Home / India / Supreme Court refuses to stay Yeddyuraapa’s swearing-in, but keeps it subject to case outcome

Supreme Court refuses to stay Yeddyuraapa’s swearing-in, but keeps it subject to case outcome

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Amid intense jockeying for power and allegations of horse-trading, Karnataka Governor Vajubhai Vala on May 16 invited the BJP’s B.S. Yeddyurappa to form the government in the State, prompting the Congress to move the Supreme Court. The court has said that it will not stay the swearing-in, but will make it subject to the outcome of the case.

Earlier on Wednesday, the Janata Dal (Secular)-Congress combine and the BJP submitted the list of MLAs supporting them. The JD(S) and the BJP have also completed the process of electing the leaders of their respective Legislature Parties. The day also saw the JD(S) accusing the BJP of indulging in horse-trading, which the latter dismissed as imagination.

Karnataka returned a hung Assembly on May 15 with the BJP winning in 104 seats, Congress 78 and the JD(S) 37, from the 222 constituencies that went to the polls. In a dramatic turn of events, the Congress offered support to the JD(S), which was duly accepted by party leader H.D. Kumaraswamy.

The Supreme Court says that Mr. Yeddyurappa’s swearing-in as Chief Minister of Karnataka today will not be stayed. But it will be “subject to outcome of petition here or further orders.”

The SC also asks the Attorney-General to produce the May 15 and May 16 letters given to the Governor by Mr. Yeddyurappa  staking his claim to form the government. The case will now be taken up at 10.30 a.m. on Friday.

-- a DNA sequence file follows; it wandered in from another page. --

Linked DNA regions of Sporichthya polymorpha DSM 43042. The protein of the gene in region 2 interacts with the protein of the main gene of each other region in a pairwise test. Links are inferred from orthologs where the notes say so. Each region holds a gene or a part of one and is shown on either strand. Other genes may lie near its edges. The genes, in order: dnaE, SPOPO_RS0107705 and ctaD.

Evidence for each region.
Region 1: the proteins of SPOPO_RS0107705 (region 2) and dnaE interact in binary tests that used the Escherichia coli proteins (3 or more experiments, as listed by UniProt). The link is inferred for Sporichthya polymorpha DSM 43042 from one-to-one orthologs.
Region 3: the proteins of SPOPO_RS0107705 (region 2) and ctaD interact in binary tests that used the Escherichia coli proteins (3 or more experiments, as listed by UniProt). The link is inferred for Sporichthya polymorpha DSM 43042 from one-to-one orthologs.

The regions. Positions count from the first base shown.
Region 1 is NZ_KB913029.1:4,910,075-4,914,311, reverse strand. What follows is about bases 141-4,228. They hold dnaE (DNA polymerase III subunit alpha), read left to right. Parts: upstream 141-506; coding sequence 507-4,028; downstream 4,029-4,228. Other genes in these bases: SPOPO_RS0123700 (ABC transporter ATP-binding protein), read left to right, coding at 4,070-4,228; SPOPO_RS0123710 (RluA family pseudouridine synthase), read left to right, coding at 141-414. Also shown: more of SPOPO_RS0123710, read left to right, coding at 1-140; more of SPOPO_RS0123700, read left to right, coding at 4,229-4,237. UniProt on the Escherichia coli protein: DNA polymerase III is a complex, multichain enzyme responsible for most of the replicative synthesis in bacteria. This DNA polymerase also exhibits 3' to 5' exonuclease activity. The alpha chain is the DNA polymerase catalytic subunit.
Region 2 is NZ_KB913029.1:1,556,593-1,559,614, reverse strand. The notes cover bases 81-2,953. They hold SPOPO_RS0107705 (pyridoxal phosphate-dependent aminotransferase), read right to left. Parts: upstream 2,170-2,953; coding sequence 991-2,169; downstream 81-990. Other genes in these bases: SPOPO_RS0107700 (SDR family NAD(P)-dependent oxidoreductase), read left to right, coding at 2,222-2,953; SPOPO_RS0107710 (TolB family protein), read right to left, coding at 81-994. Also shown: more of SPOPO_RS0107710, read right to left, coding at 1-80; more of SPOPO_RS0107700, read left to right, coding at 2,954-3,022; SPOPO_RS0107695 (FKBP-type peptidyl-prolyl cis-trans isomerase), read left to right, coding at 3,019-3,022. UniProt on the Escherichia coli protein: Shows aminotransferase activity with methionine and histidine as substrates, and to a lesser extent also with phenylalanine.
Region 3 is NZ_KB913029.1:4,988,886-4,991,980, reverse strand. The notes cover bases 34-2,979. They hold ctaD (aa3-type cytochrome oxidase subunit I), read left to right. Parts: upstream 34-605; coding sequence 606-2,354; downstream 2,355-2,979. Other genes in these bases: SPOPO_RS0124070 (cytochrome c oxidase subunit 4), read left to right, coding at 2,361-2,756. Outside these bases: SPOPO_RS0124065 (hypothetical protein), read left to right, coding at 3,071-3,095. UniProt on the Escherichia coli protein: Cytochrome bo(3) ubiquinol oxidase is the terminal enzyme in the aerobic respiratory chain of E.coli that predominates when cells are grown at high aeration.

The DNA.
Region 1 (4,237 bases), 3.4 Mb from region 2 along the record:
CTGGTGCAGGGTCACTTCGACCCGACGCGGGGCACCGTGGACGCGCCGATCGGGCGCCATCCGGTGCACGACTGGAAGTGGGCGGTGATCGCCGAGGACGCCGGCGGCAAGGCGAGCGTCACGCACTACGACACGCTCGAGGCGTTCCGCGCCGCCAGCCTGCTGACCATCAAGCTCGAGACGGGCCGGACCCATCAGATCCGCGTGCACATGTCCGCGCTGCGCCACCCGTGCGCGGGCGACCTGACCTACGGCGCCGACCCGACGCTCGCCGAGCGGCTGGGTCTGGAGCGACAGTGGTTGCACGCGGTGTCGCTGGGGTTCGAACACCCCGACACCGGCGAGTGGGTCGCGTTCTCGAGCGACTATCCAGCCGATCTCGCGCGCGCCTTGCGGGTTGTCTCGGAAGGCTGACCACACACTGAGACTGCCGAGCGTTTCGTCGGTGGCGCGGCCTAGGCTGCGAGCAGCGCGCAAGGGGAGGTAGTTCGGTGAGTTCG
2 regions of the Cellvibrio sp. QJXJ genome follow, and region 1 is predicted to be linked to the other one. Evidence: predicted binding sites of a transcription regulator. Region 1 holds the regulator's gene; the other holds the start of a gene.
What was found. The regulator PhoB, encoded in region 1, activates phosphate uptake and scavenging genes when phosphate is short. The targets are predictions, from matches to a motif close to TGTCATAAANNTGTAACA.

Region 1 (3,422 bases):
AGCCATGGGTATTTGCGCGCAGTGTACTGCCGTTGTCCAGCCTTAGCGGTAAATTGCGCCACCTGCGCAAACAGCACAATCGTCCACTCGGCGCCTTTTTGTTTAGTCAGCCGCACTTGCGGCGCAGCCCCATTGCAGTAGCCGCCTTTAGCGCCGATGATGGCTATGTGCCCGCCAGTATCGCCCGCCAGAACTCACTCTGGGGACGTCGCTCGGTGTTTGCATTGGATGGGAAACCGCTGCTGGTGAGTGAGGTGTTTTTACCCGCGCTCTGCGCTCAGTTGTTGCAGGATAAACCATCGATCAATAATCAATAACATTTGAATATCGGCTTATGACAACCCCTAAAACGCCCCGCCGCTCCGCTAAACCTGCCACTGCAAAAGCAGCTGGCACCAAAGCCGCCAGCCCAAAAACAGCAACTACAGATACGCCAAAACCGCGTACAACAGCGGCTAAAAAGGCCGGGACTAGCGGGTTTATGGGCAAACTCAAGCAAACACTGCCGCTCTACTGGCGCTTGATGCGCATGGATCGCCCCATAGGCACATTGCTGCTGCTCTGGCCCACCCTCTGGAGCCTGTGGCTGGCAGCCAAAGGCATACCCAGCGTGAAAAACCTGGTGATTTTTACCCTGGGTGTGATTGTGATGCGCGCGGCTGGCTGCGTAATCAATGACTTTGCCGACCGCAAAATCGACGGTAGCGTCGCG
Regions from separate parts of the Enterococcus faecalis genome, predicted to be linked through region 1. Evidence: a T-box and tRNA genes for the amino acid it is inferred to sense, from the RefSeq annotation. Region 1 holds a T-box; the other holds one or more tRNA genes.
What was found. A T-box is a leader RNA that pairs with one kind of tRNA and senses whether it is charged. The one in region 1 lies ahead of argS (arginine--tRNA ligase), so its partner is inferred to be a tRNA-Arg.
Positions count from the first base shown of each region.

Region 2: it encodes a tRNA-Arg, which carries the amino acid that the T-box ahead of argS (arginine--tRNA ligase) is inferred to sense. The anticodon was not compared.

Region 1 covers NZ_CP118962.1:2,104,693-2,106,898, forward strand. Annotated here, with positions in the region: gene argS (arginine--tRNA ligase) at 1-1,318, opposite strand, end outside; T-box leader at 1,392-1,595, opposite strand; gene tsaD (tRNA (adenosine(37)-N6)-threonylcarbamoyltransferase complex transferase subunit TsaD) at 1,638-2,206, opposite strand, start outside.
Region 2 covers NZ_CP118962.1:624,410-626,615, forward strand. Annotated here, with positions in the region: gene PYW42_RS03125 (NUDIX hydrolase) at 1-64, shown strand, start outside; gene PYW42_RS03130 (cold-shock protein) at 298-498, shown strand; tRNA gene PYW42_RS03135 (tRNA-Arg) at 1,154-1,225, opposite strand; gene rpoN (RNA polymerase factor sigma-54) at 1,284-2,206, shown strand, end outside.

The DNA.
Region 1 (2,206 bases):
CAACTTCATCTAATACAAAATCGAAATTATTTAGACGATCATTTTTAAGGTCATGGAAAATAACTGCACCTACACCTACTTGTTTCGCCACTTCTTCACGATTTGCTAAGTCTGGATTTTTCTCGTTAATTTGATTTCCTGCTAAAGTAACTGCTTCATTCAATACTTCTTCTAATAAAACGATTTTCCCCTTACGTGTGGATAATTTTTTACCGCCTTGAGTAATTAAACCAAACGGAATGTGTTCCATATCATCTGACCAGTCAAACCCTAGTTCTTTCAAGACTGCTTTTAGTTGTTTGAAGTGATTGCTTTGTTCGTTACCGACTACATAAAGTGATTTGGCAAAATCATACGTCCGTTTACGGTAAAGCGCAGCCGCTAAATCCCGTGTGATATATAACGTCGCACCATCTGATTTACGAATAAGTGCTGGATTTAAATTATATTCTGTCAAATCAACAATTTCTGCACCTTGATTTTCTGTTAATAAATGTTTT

“It stands to reason that we cannot injunct a party [the Governor] we cannot summon here,” says Justice Bobde. “You cannot injunct a party you cannot issue notice to. Injunction is always against a person. You can but stay his order.”

“If a Governor dared to make a one-man party CM, we cannot injunct the CM from taking oath.  But we can stay his government from functioning,” says Justice Bobde

The Goa parallel

“In Goa, Digambar Kamat of Congress never made a claim. Manohar Parrikar of BJP made his claim and was invited to form the government,” says Mr. Rohatgi.

Mr. Rohatgi again questions the urgency of the hearing. “In Yakub Memon, I argued from 2 a.m. to 5 a.m because the man was going to be hanged at 6 a.m. Here what is the urgency? The question of 15 days for the floor test can be decided in the next 2 or 3 days.”

To this Anoop Chaudhary responds, “Here Constitution is going to be hanged.”

Source: The Hindu

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